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More importantly, both gonococcus and chlamydia appear to be important co-factors for HIV transmission. Among African women, for example, gonococcus and chlamydia infections are associated with a fourfold increase in the risk of contracting HIV, and the vaginal secretions of infected HIV-positive women contain an increased amount of virus compared with uninfected HIV-positive women. Recent studies have shown that antibiotic treatment of gonococcal or chlamydial infection dramatically reduces the amount of HIV RNA in semen. In a prospective study, simple syndromic management with antibiotics of minor genital infections, urethritis, and genital ulcer syndrome dramatically decreased HIV transmission.

Gonococcus is developing resistance to antibiotics, however. Clinicians have already lost penicillin and tetracycline, which were the drugs of choice until about 2 years ago. Isolated cases of resistance to ciprofloxacin and chlorinated quinoline have appeared in the United States and will probably spread. If clinicians lose the second- and third-generation cephalosporins, treatment would becomes a very significant problem.

Natural Immunity. Like Helicobacter pylori, there is little or no naturally acquired immunity to gonococcus. Infections persist, and reinfections are common. Nevertheless, there are convincing data from the era before antibiotics indicating that a deep and persistent gonococcal infection resulted in an immunological cure. In fact, there are a few articles in the old literature on the use of therapeutic vaccines. Despite the shortcomings of these studies, they do suggest that gonococcus, however elegantly it evades the immune response, cannot completely evade a truly vigorous response, and that this effective immune response could be utilized in a vaccine.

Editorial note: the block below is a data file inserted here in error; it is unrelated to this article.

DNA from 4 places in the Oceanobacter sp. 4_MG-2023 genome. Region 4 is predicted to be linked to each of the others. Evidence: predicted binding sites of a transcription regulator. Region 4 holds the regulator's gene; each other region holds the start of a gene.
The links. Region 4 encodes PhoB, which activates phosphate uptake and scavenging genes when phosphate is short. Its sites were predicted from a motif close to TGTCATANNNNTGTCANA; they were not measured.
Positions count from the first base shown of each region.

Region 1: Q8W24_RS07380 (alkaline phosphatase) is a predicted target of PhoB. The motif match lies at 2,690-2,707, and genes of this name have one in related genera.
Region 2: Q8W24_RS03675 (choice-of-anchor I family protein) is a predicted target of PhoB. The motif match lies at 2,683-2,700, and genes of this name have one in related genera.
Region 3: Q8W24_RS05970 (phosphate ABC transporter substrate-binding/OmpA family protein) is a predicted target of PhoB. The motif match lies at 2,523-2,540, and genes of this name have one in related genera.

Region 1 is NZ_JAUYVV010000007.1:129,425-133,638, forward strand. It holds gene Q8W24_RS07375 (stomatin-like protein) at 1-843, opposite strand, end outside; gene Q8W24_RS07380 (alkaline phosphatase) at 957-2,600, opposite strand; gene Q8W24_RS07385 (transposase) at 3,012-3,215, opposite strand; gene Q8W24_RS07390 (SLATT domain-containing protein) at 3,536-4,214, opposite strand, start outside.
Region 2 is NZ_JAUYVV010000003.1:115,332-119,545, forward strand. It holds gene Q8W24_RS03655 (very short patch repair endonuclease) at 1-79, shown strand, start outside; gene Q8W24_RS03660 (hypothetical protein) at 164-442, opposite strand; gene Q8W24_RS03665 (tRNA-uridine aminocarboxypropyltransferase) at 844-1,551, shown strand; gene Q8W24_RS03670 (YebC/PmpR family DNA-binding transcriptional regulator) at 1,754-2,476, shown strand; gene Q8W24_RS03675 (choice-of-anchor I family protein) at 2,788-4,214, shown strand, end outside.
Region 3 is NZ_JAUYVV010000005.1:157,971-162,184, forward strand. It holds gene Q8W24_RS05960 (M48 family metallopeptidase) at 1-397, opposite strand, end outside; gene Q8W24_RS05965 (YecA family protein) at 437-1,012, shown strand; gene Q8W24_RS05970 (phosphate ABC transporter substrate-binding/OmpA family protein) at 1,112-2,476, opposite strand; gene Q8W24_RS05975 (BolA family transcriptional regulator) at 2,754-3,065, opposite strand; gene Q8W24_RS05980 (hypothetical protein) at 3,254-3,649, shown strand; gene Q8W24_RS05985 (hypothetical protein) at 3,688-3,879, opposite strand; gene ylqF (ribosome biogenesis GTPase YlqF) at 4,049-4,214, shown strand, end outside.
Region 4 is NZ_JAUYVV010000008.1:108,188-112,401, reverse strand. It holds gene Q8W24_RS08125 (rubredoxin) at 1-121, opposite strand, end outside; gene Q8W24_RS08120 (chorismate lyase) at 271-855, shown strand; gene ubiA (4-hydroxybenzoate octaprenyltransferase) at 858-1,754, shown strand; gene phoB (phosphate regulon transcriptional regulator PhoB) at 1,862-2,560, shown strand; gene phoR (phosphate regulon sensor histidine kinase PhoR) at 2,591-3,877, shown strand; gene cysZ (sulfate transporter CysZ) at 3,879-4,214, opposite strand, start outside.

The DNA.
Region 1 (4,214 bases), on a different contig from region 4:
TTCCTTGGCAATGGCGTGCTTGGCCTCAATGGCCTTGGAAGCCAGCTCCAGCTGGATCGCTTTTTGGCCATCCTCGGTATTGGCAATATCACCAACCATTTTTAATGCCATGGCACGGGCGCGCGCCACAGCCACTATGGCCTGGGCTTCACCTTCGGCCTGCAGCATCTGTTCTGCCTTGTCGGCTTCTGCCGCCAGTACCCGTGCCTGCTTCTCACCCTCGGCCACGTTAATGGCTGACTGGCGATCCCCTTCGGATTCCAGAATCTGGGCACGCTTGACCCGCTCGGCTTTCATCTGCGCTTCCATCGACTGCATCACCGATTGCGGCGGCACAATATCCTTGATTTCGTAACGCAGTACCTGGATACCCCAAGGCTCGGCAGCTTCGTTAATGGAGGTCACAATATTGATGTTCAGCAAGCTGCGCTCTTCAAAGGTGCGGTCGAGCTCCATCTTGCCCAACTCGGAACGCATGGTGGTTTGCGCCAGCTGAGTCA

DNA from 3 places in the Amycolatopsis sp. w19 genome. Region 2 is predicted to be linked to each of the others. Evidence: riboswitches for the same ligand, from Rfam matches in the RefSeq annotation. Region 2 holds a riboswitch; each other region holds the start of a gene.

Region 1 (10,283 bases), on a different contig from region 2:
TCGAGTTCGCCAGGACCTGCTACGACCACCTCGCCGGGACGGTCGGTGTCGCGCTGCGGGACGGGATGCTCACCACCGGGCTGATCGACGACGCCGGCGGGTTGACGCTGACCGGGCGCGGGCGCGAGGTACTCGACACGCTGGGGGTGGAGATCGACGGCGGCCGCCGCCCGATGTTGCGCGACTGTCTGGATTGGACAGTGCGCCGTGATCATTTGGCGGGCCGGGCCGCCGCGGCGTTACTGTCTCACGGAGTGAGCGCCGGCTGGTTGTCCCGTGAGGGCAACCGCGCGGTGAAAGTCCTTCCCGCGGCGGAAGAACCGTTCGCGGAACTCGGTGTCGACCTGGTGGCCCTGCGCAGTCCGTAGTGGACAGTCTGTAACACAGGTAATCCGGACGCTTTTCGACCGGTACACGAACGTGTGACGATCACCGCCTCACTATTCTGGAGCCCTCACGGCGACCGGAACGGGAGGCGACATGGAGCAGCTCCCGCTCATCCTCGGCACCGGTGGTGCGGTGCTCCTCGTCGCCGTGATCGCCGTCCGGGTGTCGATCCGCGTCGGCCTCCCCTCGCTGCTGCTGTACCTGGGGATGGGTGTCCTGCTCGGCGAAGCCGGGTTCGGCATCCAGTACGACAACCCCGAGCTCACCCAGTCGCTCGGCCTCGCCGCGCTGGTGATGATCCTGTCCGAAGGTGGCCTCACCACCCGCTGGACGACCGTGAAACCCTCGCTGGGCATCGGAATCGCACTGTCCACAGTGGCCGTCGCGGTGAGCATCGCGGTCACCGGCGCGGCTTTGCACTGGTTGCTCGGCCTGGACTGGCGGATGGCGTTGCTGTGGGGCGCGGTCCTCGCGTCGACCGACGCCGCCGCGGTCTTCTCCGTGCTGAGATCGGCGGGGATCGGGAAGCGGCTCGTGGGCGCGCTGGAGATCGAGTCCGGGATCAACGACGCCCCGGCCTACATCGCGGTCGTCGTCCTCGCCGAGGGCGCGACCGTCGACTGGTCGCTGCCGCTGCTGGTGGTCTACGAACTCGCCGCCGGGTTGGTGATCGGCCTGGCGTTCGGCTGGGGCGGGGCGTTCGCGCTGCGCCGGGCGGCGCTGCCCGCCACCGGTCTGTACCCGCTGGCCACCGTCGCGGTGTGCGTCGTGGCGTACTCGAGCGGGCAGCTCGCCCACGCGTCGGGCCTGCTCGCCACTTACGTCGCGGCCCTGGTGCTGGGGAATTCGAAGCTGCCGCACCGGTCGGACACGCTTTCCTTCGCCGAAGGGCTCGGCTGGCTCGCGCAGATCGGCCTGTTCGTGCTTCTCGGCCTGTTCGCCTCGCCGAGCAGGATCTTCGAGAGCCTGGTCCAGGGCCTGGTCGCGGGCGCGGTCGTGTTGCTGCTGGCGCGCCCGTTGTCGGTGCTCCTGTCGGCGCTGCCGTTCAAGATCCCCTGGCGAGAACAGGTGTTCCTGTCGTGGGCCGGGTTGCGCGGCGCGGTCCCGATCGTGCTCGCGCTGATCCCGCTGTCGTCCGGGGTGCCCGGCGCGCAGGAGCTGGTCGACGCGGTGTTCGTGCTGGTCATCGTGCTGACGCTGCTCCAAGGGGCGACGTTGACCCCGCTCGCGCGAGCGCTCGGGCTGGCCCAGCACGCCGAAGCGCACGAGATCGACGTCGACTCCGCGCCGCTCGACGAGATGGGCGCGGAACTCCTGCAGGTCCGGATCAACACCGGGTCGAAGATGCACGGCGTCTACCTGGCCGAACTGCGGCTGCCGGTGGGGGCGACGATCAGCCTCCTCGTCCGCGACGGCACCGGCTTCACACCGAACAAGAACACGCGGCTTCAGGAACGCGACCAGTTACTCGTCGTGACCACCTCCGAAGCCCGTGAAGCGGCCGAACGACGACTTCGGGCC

This relative lack of a protective immune response to uncomplicated genital infection is surprising, at first glance, because such infection does result in a very vigorous systemic and mucosal antibody response against a number of gonococcal antigens. The mechanisms by which gonococci escape what might otherwise be an effective immune response include rapid antigenic variation of key surface proteins, masking of surface antigens by sialylation of gonococcal lipooligosaccharide (LOS), production of IgA protease, and stimulation of “blocking” antibodies.

In part because of the lack of a good animal model in which to study immune response, past research has focused on the genetics, molecular biology, and pathophysiology of gonococcus rather than functional or protective immune responses. Researchers have learned a good bit about several of these gonococcal antigens, and this knowledge may provide explanations for the lack of natural immunity, as well as candidate antigens that might become the basis for gonococcal vaccines.

Current Candidate Antigens. Most of the initial research concentrated on different forms of gonococcal pilus, a surface appendate that functions as an adherence ligand, and its main subunit (pilin). Antibodies to pilus block adherence and opsonize phagocytes, but gonococci generate a bewildering antigenic variation in pilus. In a human volunteer study, a pilus subunit vaccine adminis-

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